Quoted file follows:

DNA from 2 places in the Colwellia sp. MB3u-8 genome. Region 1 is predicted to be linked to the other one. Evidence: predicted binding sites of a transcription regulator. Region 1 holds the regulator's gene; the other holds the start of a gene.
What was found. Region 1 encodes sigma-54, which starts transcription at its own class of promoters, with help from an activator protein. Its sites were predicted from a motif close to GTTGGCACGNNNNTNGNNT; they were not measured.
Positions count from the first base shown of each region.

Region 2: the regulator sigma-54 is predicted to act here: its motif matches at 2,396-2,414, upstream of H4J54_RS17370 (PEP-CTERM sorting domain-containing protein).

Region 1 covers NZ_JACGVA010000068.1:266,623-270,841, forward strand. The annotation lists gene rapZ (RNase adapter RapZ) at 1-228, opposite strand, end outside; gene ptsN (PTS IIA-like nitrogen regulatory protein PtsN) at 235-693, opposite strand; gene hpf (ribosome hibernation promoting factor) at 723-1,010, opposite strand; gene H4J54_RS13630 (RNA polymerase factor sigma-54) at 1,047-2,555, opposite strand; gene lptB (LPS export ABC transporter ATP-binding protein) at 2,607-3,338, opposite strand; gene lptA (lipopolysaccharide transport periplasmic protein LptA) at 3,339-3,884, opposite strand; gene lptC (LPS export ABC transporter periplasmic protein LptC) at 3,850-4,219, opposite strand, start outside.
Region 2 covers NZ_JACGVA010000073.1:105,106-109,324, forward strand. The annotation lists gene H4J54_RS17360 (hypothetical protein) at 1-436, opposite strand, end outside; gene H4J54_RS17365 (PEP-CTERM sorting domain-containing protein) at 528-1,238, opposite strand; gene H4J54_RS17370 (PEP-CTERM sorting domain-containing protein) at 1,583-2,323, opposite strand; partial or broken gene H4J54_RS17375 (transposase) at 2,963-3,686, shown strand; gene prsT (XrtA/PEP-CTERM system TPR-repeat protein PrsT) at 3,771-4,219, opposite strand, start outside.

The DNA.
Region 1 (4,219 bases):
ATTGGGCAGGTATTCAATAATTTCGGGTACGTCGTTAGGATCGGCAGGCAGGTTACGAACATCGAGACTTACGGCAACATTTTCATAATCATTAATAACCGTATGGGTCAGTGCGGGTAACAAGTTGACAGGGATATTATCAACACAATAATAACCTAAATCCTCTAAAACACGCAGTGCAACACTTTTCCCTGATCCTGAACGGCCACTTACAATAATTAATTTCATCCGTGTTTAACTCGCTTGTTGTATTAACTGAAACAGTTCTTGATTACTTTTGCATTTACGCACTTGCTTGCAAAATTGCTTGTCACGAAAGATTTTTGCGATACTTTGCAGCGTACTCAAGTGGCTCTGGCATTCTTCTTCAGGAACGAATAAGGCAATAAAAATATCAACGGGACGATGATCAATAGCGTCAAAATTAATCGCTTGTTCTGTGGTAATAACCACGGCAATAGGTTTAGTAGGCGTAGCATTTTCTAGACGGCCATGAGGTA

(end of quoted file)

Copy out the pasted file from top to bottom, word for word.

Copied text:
DNA from 2 places in the Colwellia sp. MB3u-8 genome. Region 1 is predicted to be linked to the other one. Evidence: predicted binding sites of a transcription regulator. Region 1 holds the regulator's gene; the other holds the start of a gene.
What was found. Region 1 encodes sigma-54, which starts transcription at its own class of promoters, with help from an activator protein. Its sites were predicted from a motif close to GTTGGCACGNNNNTNGNNT; they were not measured.
Positions count from the first base shown of each region.

Region 2: the regulator sigma-54 is predicted to act here: its motif matches at 2,396-2,414, upstream of H4J54_RS17370 (PEP-CTERM sorting domain-containing protein).

Region 1 covers NZ_JACGVA010000068.1:266,623-270,841, forward strand. The annotation lists gene rapZ (RNase adapter RapZ) at 1-228, opposite strand, end outside; gene ptsN (PTS IIA-like nitrogen regulatory protein PtsN) at 235-693, opposite strand; gene hpf (ribosome hibernation promoting factor) at 723-1,010, opposite strand; gene H4J54_RS13630 (RNA polymerase factor sigma-54) at 1,047-2,555, opposite strand; gene lptB (LPS export ABC transporter ATP-binding protein) at 2,607-3,338, opposite strand; gene lptA (lipopolysaccharide transport periplasmic protein LptA) at 3,339-3,884, opposite strand; gene lptC (LPS export ABC transporter periplasmic protein LptC) at 3,850-4,219, opposite strand, start outside.
Region 2 covers NZ_JACGVA010000073.1:105,106-109,324, forward strand. The annotation lists gene H4J54_RS17360 (hypothetical protein) at 1-436, opposite strand, end outside; gene H4J54_RS17365 (PEP-CTERM sorting domain-containing protein) at 528-1,238, opposite strand; gene H4J54_RS17370 (PEP-CTERM sorting domain-containing protein) at 1,583-2,323, opposite strand; partial or broken gene H4J54_RS17375 (transposase) at 2,963-3,686, shown strand; gene prsT (XrtA/PEP-CTERM system TPR-repeat protein PrsT) at 3,771-4,219, opposite strand, start outside.

The DNA.
Region 1 (4,219 bases):
ATTGGGCAGGTATTCAATAATTTCGGGTACGTCGTTAGGATCGGCAGGCAGGTTACGAACATCGAGACTTACGGCAACATTTTCATAATCATTAATAACCGTATGGGTCAGTGCGGGTAACAAGTTGACAGGGATATTATCAACACAATAATAACCTAAATCCTCTAAAACACGCAGTGCAACACTTTTCCCTGATCCTGAACGGCCACTTACAATAATTAATTTCATCCGTGTTTAACTCGCTTGTTGTATTAACTGAAACAGTTCTTGATTACTTTTGCATTTACGCACTTGCTTGCAAAATTGCTTGTCACGAAAGATTTTTGCGATACTTTGCAGCGTACTCAAGTGGCTCTGGCATTCTTCTTCAGGAACGAATAAGGCAATAAAAATATCAACGGGACGATGATCAATAGCGTCAAAATTAATCGCTTGTTCTGTGGTAATAACCACGGCAATAGGTTTAGTAGGCGTAGCATTTTCTAGACGGCCATGAGGTA